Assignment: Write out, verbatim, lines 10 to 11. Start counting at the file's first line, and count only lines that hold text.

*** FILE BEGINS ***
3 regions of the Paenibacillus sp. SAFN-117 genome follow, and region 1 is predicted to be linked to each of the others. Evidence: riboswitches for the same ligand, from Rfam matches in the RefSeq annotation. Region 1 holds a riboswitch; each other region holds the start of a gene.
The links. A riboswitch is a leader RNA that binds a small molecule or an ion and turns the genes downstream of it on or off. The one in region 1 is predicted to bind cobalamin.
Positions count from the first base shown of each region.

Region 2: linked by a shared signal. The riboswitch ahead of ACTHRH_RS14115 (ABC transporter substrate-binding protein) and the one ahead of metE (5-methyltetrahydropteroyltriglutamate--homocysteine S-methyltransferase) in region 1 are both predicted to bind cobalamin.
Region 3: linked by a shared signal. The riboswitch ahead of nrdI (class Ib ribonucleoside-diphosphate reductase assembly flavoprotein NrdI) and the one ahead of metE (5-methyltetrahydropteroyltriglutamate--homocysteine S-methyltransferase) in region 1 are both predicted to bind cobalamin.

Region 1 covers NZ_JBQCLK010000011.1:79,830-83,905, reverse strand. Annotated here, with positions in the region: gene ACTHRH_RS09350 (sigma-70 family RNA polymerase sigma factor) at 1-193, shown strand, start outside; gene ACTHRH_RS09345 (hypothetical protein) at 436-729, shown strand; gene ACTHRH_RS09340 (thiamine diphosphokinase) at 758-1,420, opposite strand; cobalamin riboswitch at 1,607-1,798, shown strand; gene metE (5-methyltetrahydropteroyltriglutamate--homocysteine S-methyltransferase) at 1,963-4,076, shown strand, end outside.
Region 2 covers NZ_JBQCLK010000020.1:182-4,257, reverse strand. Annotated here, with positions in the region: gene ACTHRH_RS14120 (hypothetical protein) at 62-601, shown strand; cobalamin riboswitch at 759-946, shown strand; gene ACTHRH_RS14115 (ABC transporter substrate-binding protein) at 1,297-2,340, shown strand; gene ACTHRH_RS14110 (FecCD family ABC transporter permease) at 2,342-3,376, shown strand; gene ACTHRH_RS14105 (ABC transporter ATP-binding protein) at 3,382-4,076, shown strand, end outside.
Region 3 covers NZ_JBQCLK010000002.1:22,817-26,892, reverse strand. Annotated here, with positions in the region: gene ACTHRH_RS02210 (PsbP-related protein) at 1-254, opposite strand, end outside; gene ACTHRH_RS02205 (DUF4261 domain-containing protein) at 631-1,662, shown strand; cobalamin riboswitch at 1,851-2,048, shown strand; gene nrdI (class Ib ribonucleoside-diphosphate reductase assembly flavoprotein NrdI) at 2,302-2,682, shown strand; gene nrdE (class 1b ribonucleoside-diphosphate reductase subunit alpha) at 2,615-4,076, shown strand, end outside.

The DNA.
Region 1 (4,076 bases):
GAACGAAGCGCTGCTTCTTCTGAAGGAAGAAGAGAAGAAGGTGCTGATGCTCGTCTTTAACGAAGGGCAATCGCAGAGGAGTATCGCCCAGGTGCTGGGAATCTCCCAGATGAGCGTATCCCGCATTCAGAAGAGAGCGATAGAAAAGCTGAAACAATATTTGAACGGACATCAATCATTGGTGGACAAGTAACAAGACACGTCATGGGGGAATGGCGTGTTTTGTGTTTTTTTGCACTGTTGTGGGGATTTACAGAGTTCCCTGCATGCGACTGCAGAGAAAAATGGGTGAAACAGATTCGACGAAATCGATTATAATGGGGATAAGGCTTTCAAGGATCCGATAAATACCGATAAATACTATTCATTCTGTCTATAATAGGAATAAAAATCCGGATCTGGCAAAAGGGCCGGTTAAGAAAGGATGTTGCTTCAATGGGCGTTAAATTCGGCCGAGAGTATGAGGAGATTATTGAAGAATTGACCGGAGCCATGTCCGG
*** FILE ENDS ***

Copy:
Region 1 (4,076 bases):
GAACGAAGCGCTGCTTCTTCTGAAGGAAGAAGAGAAGAAGGTGCTGATGCTCGTCTTTAACGAAGGGCAATCGCAGAGGAGTATCGCCCAGGTGCTGGGAATCTCCCAGATGAGCGTATCCCGCATTCAGAAGAGAGCGATAGAAAAGCTGAAACAATATTTGAACGGACATCAATCATTGGTGGACAAGTAACAAGACACGTCATGGGGGAATGGCGTGTTTTGTGTTTTTTTGCACTGTTGTGGGGATTTACAGAGTTCCCTGCATGCGACTGCAGAGAAAAATGGGTGAAACAGATTCGACGAAATCGATTATAATGGGGATAAGGCTTTCAAGGATCCGATAAATACCGATAAATACTATTCATTCTGTCTATAATAGGAATAAAAATCCGGATCTGGCAAAAGGGCCGGTTAAGAAAGGATGTTGCTTCAATGGGCGTTAAATTCGGCCGAGAGTATGAGGAGATTATTGAAGAATTGACCGGAGCCATGTCCGG